Does the T.J. Oshie trade actually make Washington better?

The Washington Capitals have added two dangerous forwards over the past two days. But does including Troy Brouwer in the T.J. Oshie trade deplete the Caps’ grit too much?

The Washington Capitals were a frontrunner for T.J. Oshie a week ago. It was public knowledge the St. Louis Blues were shopping the right winger and that the Capitals were in the market for a top-six winger who could score.

But after the Caps went out and got right winger Justin Williams July 1 as an unrestricted free agent, it comes as a bit of a surprise to see them land Oshie as well. They acquired him from the Blues Thursday for right winger Troy Brouwer, goaltending prospect Pheonix Copley and a third-round pick in 2016.

We know Washington wanted to add some skill to its top six or nine forwards. But losing Brouwer complicates things, especially if the Caps don’t re-sign UFA Joel Ward. What if they’re tipping the scale too far the other way?

In Oshie, 28, the Caps get a talented player who seems to teeter between first-line skill and second-line skill game in and game out. We know Oshie has great hands and creativity, as he showcased with his shootout magic for Team USA at the 2014 Sochi Olympics. He has a first-round draft pedigree. The Blues chose him 24th overall in 2005. He can play on the power play, and he produced reasonably well over the years as David Backes’ regular right winger, scoring 18 or more goals and amassing 48 or more points in four of his past six seasons. The other two campaigns over that stretch were shortened by injury and lockout and, added together, give him 19 goals and 54 points in 79 games.

There’s also reason to believe Oshie has some untapped offensive potential left over. He’s been a 50-point guy in a Ken Hitchcock system. Yes, he goes from Hitchcock to Barry Trotz, so it’s one disciplined coach to another, but Trotz didn’t hold his best offensive players back in his first season with Washington. Oshie can fit nicely on a line with Alex Ovechkin at left wing and Nicklas Backstrom at center. Oshie’s five years younger than Williams and a better skater, so Oshie might keep pace with the Caps’ elite duo a bit easier.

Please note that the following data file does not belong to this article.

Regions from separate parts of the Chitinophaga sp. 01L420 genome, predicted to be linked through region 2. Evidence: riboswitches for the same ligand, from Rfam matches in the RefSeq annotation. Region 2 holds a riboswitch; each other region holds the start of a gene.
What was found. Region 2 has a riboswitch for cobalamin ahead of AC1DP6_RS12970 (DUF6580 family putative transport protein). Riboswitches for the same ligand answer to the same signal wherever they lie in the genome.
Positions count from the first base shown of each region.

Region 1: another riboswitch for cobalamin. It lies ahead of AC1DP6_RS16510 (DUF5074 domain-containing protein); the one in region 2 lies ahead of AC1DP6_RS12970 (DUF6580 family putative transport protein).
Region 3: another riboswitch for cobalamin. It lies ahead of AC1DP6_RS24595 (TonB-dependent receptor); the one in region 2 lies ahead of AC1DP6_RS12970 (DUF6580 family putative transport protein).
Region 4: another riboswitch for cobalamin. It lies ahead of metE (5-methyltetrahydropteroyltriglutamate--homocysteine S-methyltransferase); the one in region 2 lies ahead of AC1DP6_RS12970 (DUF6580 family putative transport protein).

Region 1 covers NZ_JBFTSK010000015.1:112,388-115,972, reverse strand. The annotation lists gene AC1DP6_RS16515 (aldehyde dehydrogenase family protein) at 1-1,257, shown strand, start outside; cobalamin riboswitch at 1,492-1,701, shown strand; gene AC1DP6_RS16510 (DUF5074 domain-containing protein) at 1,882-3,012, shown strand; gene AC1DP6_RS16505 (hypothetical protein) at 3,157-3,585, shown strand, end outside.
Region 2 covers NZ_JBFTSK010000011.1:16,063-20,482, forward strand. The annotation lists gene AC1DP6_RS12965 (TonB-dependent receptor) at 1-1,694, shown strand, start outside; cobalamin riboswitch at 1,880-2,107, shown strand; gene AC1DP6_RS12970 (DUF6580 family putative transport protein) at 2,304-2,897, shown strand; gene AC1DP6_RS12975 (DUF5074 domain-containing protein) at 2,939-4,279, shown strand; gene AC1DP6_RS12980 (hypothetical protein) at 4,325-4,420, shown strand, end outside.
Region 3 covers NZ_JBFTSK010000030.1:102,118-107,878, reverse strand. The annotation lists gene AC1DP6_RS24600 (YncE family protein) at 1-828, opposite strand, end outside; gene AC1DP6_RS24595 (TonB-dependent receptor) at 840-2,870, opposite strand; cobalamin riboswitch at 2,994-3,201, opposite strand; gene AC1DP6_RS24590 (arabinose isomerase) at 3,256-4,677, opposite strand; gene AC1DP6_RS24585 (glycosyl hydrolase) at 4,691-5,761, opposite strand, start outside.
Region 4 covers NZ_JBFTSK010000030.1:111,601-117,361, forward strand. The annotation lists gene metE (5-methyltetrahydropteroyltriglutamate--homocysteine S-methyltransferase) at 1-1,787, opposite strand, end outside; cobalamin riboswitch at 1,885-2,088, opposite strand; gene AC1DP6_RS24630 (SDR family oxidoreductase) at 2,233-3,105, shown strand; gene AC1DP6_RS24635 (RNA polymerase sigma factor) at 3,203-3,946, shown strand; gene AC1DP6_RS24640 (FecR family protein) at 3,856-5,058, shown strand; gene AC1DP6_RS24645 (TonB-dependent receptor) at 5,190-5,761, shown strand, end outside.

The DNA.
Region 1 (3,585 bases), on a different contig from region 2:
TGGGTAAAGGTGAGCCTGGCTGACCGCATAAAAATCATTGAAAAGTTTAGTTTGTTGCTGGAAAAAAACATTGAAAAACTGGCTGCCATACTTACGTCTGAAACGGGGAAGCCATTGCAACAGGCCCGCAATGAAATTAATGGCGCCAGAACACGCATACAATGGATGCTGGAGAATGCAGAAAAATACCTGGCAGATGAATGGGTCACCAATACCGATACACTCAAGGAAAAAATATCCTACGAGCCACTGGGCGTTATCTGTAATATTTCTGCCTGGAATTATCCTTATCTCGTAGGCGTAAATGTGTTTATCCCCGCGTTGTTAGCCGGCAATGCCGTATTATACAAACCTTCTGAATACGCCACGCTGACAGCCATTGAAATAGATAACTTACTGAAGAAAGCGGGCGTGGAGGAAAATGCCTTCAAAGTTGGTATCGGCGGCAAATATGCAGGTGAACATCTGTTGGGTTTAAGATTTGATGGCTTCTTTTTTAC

Oshie’s a year younger than Brouwer, too, and he costs less than $500,000 more than Brouwer. This is all good news. It’s not a bad chance for Caps GM Brian MacLellan to take, especially when Oshie only has two years left on his deal.

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But the fact Brouwer was the player going the other way should raise some eyebrows. Washington has added two right wingers to the depth chart in Oshie and Williams, with a top six projecting as something like Ovechkin, Backstrom, Oshie, Marcus Johansson, Evgeny Kuznetsov and Williams. Gone is the 6-foot-3, 213-pound right winger Brouwer, a power play specialist who could also take faceoffs. And given what right winger Ward should command as a UFA, and that he doesn’t fit into the top six, it stands to reason he’s gone too, which means subtracting a 6-foot-1, 226-pound bulldozer.

The Caps have added some skill in the past 24 hours, but have they made themselves too much smaller and easier to play against in the process? Part of what made them so dangerous in the post-season was their blend of skill and blunt force. Did they need to add Williams and Oshie? Will they sustain a forecheck as well without Brouwer and Ward stapling opposing defensemen to the boards?

The optimistic viewpoint is that grit is much easier to find than skill. Tom Wilson should keep maturing, and he showed in the playoffs he’s ready to be a difference maker in the top nine with his brutish physicality. The Caps retained Jay Beagle, Jason Chimera brings plenty of sandpaper and Michael Latta stuck as a full-time NHLer this past season. The question is whether there’s a point at which one too many tweaks tilts the team balance. How much more finesse does a team with Ovechkin, Backstrom, Kuznetsov, Johansson, Williams and Andre Burakovsky need up front?.

Caps fans, would you have rather landed just one of Williams and Oshie as opposed to both? Share your thoughts in the comment section below.

Matt Larkin is an associate editor at The Hockey News and a regular contributor to the Post-To-Post blog. For more great profiles, news and views from the world of hockey, subscribe to The Hockey News magazine. Follow Matt Larkin on Twitter at @THNMattLarkin